Mr Atridad S Saadat
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1. The Panel was satisfied that there was good service of the Notice of Hearing by a letter sent to the Registrant’s registered address dated 3 July 2018 which informed the Registrant of the date, time and venue of the hearing.
Proceeding in Absence
2. Ms Wills made an application for the hearing to proceed in the absence of the Registrant. She referred the Panel to an e-mail from the Registrant dated 5 July 2018. The Registrant states that he was signed off by his doctor and could not attend the hearing. He added that there would be communication from his medical team and that he would send a medical certificate covering the period 19 June 2018 to 14 September 2018. The Registrant provided a copy of the medical certificate.
3. The Registrant confirmed that he would not attend the hearing in an e-mail dated 29 July 2018. On 2 August he telephoned the HCPC and apologised that he is unable to attend the hearing due to his health condition.
4. The Panel accepted the advice of the Legal Assessor and had regard to the guidance in the HCPC Practice Note “Proceeding in the absence of the Registrant”.
5. The Panel noted that the Registrant indicated that he would be available by telephone and email if the Panel had any questions. The Panel considered that this was not necessary, based on the information the Registrant has provided to the Panel.
6. It was clear from the Registrant’s correspondence that he was well informed of today’s hearing and unable to attend for health reasons. He has not requested an adjournment. The Panel considered that the Registrant was not prejudiced by the hearing proceeding in his absence, given his stated position. In the circumstances the Panel decided that it was in the public interest and the Registrant’s interests to proceed with the hearing.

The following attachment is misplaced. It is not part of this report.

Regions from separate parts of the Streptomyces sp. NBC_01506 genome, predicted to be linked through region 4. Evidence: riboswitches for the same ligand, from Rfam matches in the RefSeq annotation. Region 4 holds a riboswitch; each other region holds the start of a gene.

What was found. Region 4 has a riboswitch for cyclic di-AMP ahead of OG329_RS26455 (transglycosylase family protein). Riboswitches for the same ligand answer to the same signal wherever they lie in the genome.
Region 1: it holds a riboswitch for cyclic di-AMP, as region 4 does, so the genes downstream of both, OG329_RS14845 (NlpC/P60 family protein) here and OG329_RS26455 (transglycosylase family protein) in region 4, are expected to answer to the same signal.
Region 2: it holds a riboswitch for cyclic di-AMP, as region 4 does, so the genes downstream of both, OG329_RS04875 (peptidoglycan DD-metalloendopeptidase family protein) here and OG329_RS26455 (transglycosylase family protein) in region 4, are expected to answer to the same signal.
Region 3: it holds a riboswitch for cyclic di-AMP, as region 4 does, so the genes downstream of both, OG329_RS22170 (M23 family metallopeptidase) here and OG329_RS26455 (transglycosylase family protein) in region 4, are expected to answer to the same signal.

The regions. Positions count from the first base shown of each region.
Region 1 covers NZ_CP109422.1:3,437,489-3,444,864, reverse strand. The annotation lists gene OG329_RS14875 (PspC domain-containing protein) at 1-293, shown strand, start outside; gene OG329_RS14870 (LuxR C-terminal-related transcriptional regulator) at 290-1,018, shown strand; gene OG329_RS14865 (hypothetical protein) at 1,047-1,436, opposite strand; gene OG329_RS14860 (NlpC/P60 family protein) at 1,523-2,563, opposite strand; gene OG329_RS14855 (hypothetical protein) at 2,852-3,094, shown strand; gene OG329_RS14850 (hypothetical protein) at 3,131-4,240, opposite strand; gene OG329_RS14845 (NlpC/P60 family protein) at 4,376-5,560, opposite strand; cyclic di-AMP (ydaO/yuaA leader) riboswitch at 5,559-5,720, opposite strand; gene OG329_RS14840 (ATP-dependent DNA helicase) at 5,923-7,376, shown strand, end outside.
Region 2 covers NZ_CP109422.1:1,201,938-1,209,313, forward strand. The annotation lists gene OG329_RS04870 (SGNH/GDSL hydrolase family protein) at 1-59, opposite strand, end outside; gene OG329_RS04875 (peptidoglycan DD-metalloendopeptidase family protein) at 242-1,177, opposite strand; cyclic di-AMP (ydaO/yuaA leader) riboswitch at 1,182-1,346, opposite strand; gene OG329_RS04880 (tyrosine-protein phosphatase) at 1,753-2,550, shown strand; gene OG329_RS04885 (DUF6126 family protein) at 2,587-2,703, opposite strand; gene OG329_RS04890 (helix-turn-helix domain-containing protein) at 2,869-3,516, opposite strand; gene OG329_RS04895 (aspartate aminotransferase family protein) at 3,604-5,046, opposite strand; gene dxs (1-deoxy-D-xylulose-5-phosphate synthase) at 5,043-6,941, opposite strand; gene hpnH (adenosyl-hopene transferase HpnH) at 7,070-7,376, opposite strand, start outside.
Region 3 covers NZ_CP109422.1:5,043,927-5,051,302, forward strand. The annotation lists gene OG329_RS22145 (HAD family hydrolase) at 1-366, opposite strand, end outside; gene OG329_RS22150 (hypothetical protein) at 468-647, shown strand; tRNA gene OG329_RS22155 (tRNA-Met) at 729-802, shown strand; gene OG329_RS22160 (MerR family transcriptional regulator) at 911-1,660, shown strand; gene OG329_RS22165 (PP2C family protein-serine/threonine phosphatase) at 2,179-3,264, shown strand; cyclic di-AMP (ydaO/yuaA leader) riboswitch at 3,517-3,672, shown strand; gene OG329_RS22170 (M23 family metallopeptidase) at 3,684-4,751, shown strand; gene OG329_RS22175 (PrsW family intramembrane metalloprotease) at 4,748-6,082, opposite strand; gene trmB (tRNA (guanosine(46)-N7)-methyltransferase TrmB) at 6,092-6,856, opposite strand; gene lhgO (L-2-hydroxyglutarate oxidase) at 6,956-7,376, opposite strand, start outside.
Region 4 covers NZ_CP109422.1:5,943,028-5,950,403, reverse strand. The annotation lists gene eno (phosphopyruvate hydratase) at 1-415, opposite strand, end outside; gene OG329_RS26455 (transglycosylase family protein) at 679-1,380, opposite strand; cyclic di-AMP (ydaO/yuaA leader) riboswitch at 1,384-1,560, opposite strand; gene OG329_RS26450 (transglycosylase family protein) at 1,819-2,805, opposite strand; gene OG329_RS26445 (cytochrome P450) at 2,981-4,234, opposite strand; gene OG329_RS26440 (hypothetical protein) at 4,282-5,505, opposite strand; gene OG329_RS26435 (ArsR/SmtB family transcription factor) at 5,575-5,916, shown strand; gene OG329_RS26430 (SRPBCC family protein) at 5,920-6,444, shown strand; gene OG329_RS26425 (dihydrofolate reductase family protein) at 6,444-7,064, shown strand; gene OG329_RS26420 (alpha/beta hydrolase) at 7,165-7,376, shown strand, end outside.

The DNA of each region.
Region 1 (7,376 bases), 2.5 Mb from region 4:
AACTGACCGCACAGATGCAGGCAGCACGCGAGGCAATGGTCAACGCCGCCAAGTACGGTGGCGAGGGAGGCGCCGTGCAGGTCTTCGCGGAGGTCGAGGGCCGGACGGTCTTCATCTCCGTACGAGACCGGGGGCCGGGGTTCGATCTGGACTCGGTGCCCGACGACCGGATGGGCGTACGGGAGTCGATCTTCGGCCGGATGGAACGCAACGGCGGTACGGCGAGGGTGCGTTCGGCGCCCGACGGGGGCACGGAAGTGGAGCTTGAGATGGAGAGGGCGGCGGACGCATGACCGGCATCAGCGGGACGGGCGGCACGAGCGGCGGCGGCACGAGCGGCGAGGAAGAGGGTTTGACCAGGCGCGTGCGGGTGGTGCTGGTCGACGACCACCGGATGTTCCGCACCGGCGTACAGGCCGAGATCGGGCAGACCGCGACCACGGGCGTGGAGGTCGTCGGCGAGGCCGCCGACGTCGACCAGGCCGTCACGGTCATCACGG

Hearing in private
7. Ms Wills made an application for the whole of the hearing to be heard in private to protect the Registrant’s private life.
8. The Panel accepted the advice of the Legal Assessor. The case entirely concerned the Registrant’s health and the Panel decided that it was appropriate to hear the whole of the case in private.
9. The Registrant was employed by University Hospitals Coventry and Warwickshire NHS Trust (the Trust) as a locum Biomedical Scientist. He worked at the University Hospital Coventry and Warwickshire (the Hospital) and was on a two week trial employment period.
10. During the trial period his employment was terminated and he was referred to the HCPC by the Trust.
11. The Registrant engaged with the HCPC and provided information regarding his health.
12. On 16 - 17 August 2016 a panel of the Health Committee considered whether the Registrant’s fitness to practise was impaired by reason of his health. The panel decided that the Registrant’s fitness to practise was impaired. The panel also decided that the appropriate and proportionate sanction to protect the public and meet the wider public interest was a Suspension Order for a period of 12 months.
13. The Suspension Order was reviewed on 15 August 2017. The limited information available to the panel suggested that there had been no improvement in the Registrant’s health. The panel therefore decided that the Registrant’s fitness to practise remained impaired and that the appropriate and proportionate order was to extend the Suspension Order for twelve months.
14. Ms Wills submitted that the Registrant’s fitness to practise remained impaired and that it was appropriate and proportionate to extend the Suspension Order for a further period of 12 months.
15. In his correspondence with the HCPC and in his telephone call on 2 August 2018 the Registrant stated that he requests the Panel to continue his suspension for a further twelve months.